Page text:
Within the totality of Anakin’s life, he has spent equal time in both spheres of the Force. From birth to the events of ROTS, he has drawn upon the light side of the Force, and everything that is good within him. He is able to use that time to disrupt what is good in the universe, from within. He spends an equal amount of time as Darth Vader, assisting the Emperor in the suppression of what is good in the universe, which also allows him to get close enough to destroy evil. By the time Anakin’s journey is complete, the corruption within the Jedi, within the Republic, and the control of the Sith, have been effectively eradicated – thus the galaxy is temporarily brought back into balance once again.

    A Quick Note on Qui-Gon

    Though it was quite clear that the Son took the form of Shmi Skywalker, brilliantly played by the return of Pernilla August, and the Daughter took the form of older Ahsoka (which was wonderful to see, given the fact that we probably won’t be privy to the adult she could become), Qui-Gon was real. Of the three, he was the only apparition who exhibited an objective point of view, including the realization that Anakin staying on Mortis would present dire circumstances, whether he was the “Chosen One,” or not.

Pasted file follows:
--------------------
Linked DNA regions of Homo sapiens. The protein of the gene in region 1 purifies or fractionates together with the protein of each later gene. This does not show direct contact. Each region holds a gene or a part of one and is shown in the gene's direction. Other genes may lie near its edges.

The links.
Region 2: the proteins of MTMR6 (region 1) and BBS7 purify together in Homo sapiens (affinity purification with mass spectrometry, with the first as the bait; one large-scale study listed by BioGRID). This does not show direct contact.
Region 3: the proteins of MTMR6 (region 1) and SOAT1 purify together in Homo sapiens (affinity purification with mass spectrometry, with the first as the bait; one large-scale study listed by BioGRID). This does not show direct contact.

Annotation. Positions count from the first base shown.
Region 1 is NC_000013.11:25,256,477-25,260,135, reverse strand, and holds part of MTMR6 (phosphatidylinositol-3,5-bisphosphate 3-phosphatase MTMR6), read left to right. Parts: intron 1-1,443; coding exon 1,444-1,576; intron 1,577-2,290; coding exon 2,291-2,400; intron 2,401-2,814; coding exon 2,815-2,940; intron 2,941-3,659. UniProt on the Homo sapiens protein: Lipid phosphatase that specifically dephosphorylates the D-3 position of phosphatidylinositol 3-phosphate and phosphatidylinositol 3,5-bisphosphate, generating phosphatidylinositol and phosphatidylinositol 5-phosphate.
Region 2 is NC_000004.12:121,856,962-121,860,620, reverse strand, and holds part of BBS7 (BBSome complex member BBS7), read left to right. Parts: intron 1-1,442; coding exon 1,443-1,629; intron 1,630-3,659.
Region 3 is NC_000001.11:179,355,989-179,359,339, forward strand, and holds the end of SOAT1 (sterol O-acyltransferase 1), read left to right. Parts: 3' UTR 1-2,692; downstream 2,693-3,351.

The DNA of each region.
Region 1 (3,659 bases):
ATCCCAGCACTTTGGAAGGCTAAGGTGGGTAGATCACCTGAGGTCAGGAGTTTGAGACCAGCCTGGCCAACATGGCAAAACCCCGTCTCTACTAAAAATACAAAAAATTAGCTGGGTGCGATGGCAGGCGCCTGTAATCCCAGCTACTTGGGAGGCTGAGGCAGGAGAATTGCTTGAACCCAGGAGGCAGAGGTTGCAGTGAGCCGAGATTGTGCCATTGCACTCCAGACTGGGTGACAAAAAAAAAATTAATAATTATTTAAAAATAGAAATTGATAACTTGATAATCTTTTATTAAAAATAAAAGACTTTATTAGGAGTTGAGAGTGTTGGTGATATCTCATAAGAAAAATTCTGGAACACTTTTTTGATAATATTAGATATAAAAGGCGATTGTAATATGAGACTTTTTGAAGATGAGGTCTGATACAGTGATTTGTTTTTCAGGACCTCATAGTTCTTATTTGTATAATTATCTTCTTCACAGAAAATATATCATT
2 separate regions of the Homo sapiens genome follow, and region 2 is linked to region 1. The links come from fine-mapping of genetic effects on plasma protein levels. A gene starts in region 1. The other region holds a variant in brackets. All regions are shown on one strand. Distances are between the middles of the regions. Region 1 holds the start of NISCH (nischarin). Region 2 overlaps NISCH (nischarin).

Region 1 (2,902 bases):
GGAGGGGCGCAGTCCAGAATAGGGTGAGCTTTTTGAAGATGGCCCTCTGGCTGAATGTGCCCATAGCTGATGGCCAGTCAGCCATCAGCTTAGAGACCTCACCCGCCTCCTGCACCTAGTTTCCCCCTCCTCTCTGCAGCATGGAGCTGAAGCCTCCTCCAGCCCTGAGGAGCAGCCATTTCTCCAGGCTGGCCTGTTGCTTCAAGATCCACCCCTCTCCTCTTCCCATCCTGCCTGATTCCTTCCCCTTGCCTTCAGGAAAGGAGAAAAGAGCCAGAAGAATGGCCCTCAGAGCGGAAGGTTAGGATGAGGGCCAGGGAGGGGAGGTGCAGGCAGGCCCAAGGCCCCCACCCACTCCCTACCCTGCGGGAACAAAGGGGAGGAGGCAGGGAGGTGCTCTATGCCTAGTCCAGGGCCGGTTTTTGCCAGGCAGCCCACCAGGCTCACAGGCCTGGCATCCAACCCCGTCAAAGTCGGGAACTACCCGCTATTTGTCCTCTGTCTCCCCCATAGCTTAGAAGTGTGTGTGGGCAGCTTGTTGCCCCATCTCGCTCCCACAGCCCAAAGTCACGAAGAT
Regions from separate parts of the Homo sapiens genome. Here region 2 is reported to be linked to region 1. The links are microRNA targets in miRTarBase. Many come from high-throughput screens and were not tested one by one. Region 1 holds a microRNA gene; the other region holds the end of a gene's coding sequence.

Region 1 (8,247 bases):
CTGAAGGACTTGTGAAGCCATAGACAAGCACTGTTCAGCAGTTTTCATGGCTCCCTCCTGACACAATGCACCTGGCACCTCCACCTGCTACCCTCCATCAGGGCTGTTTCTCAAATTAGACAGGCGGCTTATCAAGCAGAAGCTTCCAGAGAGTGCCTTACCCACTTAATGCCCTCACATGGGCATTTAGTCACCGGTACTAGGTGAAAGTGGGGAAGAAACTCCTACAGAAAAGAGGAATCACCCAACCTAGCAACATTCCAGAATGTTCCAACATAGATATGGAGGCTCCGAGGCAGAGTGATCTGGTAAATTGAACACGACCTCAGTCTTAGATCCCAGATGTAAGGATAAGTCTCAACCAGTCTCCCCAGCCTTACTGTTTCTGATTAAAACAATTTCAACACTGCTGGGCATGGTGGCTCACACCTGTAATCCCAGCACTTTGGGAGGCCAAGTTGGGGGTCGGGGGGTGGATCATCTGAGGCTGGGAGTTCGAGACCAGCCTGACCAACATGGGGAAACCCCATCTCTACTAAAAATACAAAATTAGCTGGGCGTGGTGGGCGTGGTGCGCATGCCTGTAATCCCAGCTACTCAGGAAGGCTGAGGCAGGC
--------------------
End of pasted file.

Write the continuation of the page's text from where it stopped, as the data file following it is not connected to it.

Those of us who are worried about continuity with Episode III, however, shouldn’t be – in my view. The key line that Obi-Wan delivers at the beginning is that they should all, “…be wary” of this place. As a supercharged nexus of the Force, and provided the warring siblings can admittedly take the shape of any emotional baggage brought into their realm, I doubt that Obi-Wan will believe he was actually talking to his old master in that cave, when this is through.

    Even Down To The Star Trek Pings…

    One can gather a ton of genre inferences, drawn from various science fiction and mythically-based sources, by previewing just about every second of this episode – not to the detriment of the Clone Wars writing and production staff, to be sure. Indeed, all of us are aware of the myriad of influences that brought about A New Hope’s meteoric rise: Akira Kurosawa’s The Hidden Fortress, The Wizard of Oz, old TV westerns, even gun camera footage from World War II can be found in its imagery. The gift of Star Wars is to take those familiar references, from, both, ancient and modern sources, and retool them into an interpretation that is unique to the mythology of this universe, as derived from George Lucas’ imagination.

    It was mentioned by Kyle Newman, during the last roundtable discussion, that this episode might be a bit Star Trekesque. In fact, the revelation, and the entry into Mortis, seen in previews online, gave it a feeling of the Enterprise – Dapproaching the Dyson’s Sphere, from the Star Trek: The Next Generation TV series. Apparently, the comparison was not lost on the producers of the Clone Wars either, as one can hear the familiar “pings” of those 1960s iconic bridge computers on the Jedi shuttle, subsequent to the power shutdown, and just before entering the octahedronous interface.